Sensitive, selective analysis of selenium oxoanions using microchip electrophoresis with contact conductivity detection

Anal Chem. 2014 Aug 19;86(16):8425-32. doi: 10.1021/ac502013k. Epub 2014 Jul 29.


The common selenium oxoanions selenite (SeO3(2-)) and selenate (SeO4(2-)) are toxic at intake levels slightly below 1 mg day(-1). These anions are currently monitored by a variety of traditional analytical techniques that are time-consuming, expensive, require large sample volumes, and/or lack portability. To address the need for a fast and inexpensive analysis of selenium oxoanions, we present the first microchip capillary zone electrophoresis (MCE) separation targeting these species in the presence of chloride, sulfate, nitrate, nitrite, chlorate, sulfamate, methanesulfonate, and fluoride, which can be simultaneously monitored. The chemistry was designed to give high selectivity in nonideal matrices. Interference from common weak acids is avoided by operating near pH 4. Separation resolution from chloride was enhanced to improve tolerance of high-salinity matrices. As a result, selenate can be quantified in the presence of up to 1.5 mM NaCl, and selenite analysis is even more robust against chloride. Using contact conductivity detection, detection limits for samples with conductivity equal to the background electrolyte are 53 nM (4.2 ppb Se) and 380 nM (30 ppb) for selenate and selenite, respectively. Analysis time, including injection, is ∼2 min. The MCE method was validated against ion chromatography (IC) using spiked samples of dilute BBL broth and slightly outperformed the IC in accuracy while requiring <10% of the analysis time. The applicability of the technique to real samples was shown by monitoring the consumption of selenite by bacteria incubated in LB broth.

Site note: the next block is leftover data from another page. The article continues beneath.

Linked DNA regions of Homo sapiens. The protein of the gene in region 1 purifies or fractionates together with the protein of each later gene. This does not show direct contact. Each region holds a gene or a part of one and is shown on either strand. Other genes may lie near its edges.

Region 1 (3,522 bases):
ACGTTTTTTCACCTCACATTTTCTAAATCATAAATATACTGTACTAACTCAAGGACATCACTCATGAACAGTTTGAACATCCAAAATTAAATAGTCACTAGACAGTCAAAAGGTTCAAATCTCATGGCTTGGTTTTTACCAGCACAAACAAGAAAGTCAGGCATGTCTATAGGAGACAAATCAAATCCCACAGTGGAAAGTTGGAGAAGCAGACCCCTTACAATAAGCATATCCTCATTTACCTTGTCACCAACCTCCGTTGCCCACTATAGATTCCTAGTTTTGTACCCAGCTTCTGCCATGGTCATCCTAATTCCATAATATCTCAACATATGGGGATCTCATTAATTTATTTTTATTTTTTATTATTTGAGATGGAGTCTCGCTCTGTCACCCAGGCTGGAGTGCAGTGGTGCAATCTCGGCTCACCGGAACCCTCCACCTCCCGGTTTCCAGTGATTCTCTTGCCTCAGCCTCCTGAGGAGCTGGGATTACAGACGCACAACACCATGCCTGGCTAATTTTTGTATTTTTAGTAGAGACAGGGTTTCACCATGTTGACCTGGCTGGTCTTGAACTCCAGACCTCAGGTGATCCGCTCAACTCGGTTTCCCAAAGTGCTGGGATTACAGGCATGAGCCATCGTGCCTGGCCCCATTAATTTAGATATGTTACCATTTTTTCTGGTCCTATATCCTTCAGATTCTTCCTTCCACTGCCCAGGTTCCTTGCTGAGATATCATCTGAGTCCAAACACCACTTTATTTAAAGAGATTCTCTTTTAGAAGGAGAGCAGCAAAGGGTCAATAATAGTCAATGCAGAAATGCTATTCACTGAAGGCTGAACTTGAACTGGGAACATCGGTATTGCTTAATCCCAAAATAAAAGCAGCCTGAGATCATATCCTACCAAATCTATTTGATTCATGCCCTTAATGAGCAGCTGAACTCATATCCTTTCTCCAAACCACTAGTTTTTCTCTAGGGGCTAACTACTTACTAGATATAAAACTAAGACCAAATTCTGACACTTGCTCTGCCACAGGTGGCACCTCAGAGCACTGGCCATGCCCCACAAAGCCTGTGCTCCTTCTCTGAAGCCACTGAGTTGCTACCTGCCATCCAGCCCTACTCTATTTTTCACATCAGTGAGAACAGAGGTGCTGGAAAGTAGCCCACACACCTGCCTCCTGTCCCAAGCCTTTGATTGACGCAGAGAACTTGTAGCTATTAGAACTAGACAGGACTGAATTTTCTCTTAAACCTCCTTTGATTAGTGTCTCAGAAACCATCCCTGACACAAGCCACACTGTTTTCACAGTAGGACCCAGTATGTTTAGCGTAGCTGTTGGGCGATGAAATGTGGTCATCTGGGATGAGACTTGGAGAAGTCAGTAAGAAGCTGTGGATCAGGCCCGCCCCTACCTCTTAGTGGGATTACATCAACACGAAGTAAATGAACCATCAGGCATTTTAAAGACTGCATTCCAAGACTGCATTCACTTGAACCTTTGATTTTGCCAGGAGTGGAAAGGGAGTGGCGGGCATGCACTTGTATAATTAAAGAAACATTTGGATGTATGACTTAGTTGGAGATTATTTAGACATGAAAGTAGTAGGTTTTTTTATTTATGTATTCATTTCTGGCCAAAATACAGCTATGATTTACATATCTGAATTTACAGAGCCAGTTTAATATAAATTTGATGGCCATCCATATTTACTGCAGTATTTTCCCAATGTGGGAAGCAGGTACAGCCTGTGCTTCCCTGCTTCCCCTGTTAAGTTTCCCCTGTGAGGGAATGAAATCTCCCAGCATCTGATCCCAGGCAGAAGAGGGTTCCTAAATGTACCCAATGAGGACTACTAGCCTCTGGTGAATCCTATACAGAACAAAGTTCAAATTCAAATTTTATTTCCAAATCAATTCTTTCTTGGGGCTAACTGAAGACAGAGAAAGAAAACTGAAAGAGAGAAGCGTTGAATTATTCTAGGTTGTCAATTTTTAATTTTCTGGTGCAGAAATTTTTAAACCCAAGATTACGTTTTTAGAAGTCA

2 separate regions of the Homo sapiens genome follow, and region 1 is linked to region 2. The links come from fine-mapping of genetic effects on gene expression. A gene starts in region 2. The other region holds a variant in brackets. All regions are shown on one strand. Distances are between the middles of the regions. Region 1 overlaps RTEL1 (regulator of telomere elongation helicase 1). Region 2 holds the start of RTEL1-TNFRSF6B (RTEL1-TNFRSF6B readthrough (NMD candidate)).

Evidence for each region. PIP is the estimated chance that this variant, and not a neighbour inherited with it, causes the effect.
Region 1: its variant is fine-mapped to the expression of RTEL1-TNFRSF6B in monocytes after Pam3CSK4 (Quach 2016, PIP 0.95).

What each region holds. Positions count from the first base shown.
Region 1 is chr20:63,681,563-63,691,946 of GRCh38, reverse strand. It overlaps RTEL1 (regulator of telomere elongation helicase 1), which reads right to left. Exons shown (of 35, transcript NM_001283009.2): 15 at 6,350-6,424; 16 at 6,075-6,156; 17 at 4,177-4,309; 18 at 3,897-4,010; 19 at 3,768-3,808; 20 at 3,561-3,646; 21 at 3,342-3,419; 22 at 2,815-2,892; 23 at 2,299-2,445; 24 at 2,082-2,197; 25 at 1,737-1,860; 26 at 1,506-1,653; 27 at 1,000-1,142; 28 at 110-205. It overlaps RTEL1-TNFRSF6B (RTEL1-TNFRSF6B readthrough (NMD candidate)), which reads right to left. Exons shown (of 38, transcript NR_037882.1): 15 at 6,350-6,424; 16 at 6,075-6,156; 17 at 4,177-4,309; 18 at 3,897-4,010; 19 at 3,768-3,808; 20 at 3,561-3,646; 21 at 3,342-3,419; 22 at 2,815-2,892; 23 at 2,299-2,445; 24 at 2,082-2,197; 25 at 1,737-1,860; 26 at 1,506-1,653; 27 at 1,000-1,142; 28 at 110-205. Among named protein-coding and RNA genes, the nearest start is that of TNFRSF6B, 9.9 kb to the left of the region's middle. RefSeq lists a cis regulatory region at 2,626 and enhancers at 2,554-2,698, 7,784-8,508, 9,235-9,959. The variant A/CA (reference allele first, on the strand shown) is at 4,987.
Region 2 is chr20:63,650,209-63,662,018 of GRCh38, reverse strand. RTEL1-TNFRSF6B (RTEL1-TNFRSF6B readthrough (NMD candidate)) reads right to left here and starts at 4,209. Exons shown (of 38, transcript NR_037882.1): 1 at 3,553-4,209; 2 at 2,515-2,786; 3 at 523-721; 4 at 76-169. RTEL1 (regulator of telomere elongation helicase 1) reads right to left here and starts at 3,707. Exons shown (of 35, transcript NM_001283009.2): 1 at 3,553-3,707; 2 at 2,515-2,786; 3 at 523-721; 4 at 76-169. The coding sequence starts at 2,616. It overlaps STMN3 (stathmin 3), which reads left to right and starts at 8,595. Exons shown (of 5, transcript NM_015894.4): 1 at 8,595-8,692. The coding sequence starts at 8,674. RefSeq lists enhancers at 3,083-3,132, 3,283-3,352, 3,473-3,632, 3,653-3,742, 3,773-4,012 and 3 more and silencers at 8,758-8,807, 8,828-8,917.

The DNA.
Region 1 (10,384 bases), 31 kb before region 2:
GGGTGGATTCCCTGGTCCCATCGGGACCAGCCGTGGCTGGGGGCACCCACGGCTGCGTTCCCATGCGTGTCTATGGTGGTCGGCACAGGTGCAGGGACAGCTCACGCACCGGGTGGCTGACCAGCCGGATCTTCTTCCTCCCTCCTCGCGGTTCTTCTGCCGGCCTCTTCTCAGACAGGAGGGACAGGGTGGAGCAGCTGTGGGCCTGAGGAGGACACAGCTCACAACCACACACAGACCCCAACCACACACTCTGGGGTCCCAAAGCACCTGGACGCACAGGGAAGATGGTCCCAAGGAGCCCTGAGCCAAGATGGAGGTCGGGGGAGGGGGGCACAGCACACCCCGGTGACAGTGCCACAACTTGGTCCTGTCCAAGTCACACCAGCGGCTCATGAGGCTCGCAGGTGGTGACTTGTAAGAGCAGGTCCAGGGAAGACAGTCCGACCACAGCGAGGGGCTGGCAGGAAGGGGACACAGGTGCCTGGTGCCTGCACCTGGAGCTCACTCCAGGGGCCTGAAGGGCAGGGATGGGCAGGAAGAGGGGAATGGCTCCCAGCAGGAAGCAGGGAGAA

Publication types

  • Research Support, N.I.H., Extramural
  • Research Support, Non-U.S. Gov't
  • Validation Study

MeSH terms

  • Anions / analysis
  • Electrolytes / chemistry
  • Electrophoresis, Microchip / instrumentation
  • Electrophoresis, Microchip / methods*
  • Equipment Design
  • Limit of Detection
  • Selenic Acid / analysis*
  • Selenious Acid / analysis*


  • Anions
  • Electrolytes
  • Selenious Acid
  • Selenic Acid